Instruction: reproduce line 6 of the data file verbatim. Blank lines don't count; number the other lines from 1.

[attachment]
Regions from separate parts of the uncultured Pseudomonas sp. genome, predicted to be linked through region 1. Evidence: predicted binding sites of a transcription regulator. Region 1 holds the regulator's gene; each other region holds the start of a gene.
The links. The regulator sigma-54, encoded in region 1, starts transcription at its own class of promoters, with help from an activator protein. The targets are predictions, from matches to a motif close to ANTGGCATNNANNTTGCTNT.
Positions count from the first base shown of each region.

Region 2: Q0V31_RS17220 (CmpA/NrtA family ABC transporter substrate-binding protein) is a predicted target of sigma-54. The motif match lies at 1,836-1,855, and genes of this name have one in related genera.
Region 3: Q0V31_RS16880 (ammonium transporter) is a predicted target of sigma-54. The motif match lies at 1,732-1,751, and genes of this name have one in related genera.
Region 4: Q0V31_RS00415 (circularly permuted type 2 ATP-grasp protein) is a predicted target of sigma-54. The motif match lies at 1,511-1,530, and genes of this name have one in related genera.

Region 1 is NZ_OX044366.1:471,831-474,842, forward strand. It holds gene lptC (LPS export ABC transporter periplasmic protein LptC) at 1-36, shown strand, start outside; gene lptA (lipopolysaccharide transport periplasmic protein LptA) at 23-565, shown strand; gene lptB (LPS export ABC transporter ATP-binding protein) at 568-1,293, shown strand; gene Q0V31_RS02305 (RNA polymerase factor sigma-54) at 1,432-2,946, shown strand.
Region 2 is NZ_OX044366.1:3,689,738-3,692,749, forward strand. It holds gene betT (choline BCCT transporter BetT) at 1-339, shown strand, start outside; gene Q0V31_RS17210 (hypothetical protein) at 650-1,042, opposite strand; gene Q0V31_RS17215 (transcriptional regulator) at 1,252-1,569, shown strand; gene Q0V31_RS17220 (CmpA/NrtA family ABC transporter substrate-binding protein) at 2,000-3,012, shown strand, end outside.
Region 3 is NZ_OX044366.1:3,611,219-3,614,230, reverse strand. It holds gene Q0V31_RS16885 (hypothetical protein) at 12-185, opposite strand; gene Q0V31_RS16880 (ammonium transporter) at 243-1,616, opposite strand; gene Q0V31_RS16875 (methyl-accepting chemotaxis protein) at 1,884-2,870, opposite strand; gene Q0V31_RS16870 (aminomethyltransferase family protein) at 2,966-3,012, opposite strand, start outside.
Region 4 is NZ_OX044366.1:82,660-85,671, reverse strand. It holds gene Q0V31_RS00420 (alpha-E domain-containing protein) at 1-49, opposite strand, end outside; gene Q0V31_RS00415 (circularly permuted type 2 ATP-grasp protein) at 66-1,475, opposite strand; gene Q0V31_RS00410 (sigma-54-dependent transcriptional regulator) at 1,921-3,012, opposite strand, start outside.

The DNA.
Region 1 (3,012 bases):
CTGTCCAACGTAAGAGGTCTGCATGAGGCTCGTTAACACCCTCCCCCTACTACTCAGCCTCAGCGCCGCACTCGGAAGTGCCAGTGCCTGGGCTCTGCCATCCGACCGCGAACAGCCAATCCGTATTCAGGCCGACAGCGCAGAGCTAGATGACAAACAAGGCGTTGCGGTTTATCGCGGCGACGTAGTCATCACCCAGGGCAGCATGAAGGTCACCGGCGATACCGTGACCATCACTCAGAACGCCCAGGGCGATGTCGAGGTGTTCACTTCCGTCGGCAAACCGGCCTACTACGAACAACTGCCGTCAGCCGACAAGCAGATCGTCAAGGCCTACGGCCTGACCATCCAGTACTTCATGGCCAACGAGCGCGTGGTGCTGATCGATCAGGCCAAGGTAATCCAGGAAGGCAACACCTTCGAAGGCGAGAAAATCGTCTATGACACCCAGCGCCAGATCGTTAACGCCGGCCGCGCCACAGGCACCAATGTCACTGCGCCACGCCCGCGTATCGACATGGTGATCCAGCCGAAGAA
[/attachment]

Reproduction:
Region 4: Q0V31_RS00415 (circularly permuted type 2 ATP-grasp protein) is a predicted target of sigma-54. The motif match lies at 1,511-1,530, and genes of this name have one in related genera.